2007 - Volume #31, Issue #3, Page #07[ Sample Stories From This Issue | List of All Stories In This Issue | Print this story | Read this issue]
Bird Control On Wheels
Crows, especially, are juvenile delinquents with wings, according to Varner, who operates Rocking V Enterprise. He specializes in all kinds of problem wildlife control but during migratory season, is kept busy with crows, starlings and grackles.
"I work for various Wichita corporations, businesses and individuals, including town shopping malls, hospitals and the downtown areas. I haze problem birds out of these areas so they can no longer create health problems or make large messes," says Varner. "They love to congregate in huge, noisy mobs. My pickup is equipped with a propane-fired air cannon, a 100-watt siren box which has an air horn/emergency light system built in, and hand-held spotlights, just to name a few things. Some of my techniques include amplifying a recording of a distressed crow, or I do a loud, verbal, shrill predator whistle."
He's learned to recognize the birds' flight patterns, a skill necessary to "outsmart" the intelligent birds.
Varner says one key to success is using different techniques at different times of day, eliminating all predictability. Weather conditions also make a difference to what will be the most favorable action.
Sometimes he employs lasers, sometimes a pyrotechnic device, and sometimes sounds that are only audible to the birds. Varner's vast array of tools also includes some that he prefers to keep to himself until they're patented.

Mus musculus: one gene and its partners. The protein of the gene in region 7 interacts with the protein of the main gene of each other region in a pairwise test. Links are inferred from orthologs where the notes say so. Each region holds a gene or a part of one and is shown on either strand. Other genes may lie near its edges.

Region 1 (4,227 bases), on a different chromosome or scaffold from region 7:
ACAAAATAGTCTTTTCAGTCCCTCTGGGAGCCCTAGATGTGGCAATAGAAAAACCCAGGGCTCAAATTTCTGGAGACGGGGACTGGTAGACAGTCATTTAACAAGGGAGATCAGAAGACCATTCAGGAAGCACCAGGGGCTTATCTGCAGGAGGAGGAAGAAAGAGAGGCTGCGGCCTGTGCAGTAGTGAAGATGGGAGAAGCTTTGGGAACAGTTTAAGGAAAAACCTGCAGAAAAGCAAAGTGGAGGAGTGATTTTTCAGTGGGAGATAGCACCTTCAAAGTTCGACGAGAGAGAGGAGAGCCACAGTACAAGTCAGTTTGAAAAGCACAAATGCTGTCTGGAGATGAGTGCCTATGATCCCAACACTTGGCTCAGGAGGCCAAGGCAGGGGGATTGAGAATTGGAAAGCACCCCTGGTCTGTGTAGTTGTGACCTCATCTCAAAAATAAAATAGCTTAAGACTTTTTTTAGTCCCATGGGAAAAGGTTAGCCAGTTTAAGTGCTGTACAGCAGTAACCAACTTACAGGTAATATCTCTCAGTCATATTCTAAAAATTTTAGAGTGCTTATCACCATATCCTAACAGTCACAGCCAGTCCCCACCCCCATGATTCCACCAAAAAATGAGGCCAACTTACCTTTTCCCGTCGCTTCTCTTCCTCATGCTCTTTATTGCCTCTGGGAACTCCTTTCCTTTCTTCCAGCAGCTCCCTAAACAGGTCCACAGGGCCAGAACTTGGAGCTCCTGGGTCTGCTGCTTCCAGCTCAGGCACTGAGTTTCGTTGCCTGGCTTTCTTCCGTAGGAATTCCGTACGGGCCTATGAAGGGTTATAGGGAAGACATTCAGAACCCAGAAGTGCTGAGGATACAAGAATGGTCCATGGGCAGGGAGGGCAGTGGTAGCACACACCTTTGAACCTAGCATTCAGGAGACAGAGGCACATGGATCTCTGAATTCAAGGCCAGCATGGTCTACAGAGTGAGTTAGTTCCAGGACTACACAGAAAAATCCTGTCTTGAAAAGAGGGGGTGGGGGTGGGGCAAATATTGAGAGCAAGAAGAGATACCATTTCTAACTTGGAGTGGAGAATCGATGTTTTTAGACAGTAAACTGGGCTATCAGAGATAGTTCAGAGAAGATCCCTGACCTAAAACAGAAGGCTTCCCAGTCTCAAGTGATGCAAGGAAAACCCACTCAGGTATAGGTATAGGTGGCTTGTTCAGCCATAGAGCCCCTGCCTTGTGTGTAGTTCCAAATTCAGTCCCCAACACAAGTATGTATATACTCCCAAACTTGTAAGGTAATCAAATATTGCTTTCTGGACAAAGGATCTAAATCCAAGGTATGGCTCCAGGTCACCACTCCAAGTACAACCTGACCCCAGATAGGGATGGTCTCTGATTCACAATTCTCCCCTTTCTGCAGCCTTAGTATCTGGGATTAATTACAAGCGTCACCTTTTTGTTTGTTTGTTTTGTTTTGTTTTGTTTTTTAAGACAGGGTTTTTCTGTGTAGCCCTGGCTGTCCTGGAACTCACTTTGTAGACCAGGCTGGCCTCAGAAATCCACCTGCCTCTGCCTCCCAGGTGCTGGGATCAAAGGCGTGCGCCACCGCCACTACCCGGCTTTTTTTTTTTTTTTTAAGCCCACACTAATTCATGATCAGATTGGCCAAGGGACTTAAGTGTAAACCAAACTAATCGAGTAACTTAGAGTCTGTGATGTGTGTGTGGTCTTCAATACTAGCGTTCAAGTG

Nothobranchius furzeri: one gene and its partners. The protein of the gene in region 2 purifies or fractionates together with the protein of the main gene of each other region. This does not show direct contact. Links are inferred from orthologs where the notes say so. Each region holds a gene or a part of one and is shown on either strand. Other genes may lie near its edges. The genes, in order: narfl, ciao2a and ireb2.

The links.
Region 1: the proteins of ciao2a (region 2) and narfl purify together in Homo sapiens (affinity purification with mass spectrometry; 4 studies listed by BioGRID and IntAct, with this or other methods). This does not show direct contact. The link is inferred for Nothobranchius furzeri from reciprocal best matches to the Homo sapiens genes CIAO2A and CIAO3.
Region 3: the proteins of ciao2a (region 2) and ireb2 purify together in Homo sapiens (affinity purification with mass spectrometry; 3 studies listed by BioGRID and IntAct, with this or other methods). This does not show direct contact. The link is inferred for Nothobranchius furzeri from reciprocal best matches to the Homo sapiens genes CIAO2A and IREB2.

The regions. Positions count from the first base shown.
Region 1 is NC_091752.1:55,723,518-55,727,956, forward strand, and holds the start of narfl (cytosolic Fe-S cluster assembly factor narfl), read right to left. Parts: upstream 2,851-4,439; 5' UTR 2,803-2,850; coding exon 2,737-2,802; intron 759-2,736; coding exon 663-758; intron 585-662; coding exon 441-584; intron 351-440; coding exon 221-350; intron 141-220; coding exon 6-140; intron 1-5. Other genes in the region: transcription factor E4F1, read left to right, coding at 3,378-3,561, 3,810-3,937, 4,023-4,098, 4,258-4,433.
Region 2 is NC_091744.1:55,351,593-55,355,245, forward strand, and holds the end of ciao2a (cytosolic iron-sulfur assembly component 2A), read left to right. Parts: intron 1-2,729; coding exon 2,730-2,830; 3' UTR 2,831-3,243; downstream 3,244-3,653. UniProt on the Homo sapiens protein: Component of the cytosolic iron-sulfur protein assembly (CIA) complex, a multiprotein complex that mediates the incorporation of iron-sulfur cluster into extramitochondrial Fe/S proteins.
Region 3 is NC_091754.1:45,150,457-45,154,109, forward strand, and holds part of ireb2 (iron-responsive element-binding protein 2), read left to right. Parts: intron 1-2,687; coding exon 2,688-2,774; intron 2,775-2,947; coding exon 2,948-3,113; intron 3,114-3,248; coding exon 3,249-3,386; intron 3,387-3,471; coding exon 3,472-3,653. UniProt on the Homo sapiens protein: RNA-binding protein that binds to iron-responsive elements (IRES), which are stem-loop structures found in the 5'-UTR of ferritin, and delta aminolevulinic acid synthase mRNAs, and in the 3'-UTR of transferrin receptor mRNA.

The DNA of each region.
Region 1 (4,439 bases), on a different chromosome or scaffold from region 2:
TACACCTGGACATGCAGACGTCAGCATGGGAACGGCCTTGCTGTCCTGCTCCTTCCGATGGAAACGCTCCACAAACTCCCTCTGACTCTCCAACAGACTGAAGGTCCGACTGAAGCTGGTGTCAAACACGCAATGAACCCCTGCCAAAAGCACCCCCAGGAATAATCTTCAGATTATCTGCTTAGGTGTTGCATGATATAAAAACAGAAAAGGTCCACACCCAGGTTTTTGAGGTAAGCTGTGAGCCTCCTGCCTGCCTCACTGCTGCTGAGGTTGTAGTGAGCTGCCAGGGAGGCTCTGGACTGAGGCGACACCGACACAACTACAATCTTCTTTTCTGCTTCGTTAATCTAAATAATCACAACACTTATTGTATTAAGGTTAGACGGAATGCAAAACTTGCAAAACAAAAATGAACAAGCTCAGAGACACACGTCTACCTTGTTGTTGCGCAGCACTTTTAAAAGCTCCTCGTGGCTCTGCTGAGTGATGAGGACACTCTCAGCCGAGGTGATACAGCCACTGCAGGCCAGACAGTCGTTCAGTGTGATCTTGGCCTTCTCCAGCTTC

He often uses up to four people and vehicles at a time to direct the birds by blocking the destinations they initially prefer.
Varner often works after dark, crawling down the streets at 5 mph. By shining his spotlight on buildings, he can locate the problem birds. They can hide in trees, inside balconies, or on the top of flat, black asphalt roofs.
"Since crows are extremely smart, they are hard to control. The key is to vary your approach and know when to do it. After a while, they can just get used to the distressed crow noises, so there has to be movement, too," he explains. "Using launchers, I can shoot projectiles into the air that whistle and scream as they travel along. I also have a pistol that I fire with blank cartridges. The propane-fired air cannon also makes a loud BOOM, and sends large blue flames shooting out."
Varner's "in-your-face" approach to crows seems a strange and sometimes disturbing sight to unsuspecting people who happen to come across him. He places a sign at the back of his vehicle to caution them: "Commercial Wildlife, Bird Control, Stay back 50 feet." He also has a light bar installed for directing traffic away from his reconnaissance vehicle.
Varner calls 911 to let the operators know he's working in an area to prevent false alarms.
He once had someone pull a gun on him, and a different time, a group of men surrounded his vehicle. He admits that his outfit comes across as just a bit "aggressive" to some, but most understand once he explains what he's doing and that the birds aren't harmed. Many people, grateful for his services, have stopped to offer him refreshments or shake his hand.
Contact: FARM SHOW Followup, Cliff Varner, Wichita, Kansas (ph 316 721-6700; email@example.com).
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